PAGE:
I guess you can look at the following as good news or not so good news (or more likely it’s a good guess for now). A slower growth rate is not bad of course, but health care spending growing at more than twice general inflation is not great.
Clearly your costs are not going down by an average of $2500 as the rhetoric once claimed and from a personal point of view you should pay close attention to the few words I underlined below; for employer-based coverage especially that’s what is going to get you in the wallet.
National Health Expenditure Projections, 2013–23: Faster Growth Expected With Expanded Coverage And Improving Economy
Andrea M. Sisko1,*, Sean P. Keehan2, Gigi A. Cuckler3, Andrew J. Madison4, Sheila D. Smith5, Christian J. Wolfe6, Devin A. Stone7, Joseph M. Lizonitz8 and John A. Poisal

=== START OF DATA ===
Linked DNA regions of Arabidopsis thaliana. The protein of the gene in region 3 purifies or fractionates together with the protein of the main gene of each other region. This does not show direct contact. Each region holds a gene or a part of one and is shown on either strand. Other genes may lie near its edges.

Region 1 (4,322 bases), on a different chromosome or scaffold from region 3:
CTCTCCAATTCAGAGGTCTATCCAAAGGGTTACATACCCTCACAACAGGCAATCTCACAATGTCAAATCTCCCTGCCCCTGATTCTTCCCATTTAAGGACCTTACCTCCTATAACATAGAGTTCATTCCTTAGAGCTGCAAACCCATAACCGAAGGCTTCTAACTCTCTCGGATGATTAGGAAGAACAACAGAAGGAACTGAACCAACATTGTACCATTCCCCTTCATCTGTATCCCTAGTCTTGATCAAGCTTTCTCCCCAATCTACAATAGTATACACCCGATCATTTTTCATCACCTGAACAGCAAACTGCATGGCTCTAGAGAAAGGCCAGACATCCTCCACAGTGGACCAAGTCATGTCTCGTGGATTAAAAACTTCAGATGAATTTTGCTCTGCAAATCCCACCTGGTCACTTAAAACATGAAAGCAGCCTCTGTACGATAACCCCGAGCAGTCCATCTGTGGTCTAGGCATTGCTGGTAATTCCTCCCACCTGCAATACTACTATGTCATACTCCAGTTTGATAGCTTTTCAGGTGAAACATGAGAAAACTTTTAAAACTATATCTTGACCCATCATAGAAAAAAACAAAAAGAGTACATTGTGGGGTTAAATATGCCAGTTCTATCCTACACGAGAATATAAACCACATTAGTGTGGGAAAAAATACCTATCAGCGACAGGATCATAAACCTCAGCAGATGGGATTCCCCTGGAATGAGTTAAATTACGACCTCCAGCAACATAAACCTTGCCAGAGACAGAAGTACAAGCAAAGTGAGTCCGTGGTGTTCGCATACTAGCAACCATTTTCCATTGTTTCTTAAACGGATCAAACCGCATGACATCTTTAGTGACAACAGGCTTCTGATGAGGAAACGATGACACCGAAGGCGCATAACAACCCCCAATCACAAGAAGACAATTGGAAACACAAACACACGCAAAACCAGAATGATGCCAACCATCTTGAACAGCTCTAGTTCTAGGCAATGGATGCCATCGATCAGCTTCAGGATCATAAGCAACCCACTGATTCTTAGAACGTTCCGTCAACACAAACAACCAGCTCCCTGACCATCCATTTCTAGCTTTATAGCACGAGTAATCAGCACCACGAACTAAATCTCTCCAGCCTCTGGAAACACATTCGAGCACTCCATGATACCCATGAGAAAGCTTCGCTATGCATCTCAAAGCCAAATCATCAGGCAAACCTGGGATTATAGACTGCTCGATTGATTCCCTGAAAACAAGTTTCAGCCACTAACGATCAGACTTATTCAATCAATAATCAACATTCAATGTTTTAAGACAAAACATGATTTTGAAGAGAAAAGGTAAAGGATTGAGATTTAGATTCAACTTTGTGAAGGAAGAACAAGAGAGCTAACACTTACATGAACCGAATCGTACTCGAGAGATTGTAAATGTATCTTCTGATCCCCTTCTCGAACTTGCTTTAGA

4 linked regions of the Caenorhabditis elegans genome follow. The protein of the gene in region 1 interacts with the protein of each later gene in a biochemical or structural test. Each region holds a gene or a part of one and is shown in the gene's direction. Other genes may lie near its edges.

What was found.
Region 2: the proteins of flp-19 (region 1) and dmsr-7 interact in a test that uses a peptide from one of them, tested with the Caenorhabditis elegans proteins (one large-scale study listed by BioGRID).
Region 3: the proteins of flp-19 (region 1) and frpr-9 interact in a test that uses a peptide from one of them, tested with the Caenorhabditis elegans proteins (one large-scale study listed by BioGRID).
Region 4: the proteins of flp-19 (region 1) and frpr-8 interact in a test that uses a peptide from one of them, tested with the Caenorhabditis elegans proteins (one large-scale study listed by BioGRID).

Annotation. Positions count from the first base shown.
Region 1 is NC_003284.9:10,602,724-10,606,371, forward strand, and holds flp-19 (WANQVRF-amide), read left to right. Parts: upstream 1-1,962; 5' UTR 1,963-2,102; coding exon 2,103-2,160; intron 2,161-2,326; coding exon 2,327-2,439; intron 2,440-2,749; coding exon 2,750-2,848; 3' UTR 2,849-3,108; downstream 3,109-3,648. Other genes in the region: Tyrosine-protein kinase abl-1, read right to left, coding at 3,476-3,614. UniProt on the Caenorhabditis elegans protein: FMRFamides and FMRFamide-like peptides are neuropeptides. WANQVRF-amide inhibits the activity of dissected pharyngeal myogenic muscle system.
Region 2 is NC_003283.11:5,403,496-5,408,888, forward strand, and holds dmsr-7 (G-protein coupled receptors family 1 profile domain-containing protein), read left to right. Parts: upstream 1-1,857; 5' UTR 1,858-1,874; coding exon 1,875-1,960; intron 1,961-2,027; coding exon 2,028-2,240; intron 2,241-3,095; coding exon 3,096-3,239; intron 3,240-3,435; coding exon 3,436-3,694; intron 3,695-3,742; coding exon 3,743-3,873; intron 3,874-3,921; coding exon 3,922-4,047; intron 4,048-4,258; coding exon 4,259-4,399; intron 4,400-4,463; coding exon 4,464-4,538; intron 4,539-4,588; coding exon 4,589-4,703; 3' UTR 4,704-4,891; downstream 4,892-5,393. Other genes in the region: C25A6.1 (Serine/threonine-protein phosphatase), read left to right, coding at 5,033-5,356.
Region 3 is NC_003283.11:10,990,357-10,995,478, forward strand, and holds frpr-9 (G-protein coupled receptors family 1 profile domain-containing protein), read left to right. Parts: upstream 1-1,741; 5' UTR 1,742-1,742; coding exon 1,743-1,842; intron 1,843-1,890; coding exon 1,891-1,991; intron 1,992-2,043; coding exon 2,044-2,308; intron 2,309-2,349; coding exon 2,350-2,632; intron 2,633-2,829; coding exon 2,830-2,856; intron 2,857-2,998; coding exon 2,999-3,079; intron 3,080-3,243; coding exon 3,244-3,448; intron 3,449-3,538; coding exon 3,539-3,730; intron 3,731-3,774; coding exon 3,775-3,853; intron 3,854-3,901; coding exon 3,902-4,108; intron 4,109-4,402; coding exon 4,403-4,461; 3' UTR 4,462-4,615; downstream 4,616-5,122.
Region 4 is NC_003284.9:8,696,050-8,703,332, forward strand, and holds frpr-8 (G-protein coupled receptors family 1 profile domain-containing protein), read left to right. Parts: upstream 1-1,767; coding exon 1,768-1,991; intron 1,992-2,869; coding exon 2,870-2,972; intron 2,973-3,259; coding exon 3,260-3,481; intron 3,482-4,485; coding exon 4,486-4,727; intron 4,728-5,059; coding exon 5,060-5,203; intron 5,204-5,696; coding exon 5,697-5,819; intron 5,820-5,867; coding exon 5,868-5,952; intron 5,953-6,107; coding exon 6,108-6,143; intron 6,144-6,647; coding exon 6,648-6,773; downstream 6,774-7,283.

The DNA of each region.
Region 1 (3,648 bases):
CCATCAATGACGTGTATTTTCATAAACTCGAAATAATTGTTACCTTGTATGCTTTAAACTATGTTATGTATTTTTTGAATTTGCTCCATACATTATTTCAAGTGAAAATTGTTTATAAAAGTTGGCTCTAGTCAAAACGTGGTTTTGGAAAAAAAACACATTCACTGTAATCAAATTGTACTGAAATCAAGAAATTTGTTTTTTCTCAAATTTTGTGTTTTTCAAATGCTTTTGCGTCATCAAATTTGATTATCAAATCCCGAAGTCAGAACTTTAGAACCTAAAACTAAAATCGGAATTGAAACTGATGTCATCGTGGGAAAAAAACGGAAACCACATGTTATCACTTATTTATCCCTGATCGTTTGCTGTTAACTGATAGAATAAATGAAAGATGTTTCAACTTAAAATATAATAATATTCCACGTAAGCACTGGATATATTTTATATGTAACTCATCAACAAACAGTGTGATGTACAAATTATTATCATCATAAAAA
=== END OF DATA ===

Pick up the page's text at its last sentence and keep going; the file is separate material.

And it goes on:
In 2013 health spending growth is expected to have remained slow, at 3.6 percent, as a result of the sluggish economic recovery, the effects of sequestration, and continued increases in private health insurance cost-sharing requirements. The combined effects of the Affordable Care Act’s coverage expansions, faster economic growth, and population aging are expected to fuel health spending growth this year and thereafter (5.6 percent in 2014 and 6.0 percent per year for 2015–23). However, the average rate of increase through 2023 is projected to be slower than the 7.2 percent average growth experienced during 1990–2008. Because health spending is projected to grow 1.1 percentage points faster than the average economic growth during 2013–23, the health share of the gross domestic product is expected to rise from 17.2 percent in 2012 to 19.3 percent in 2023.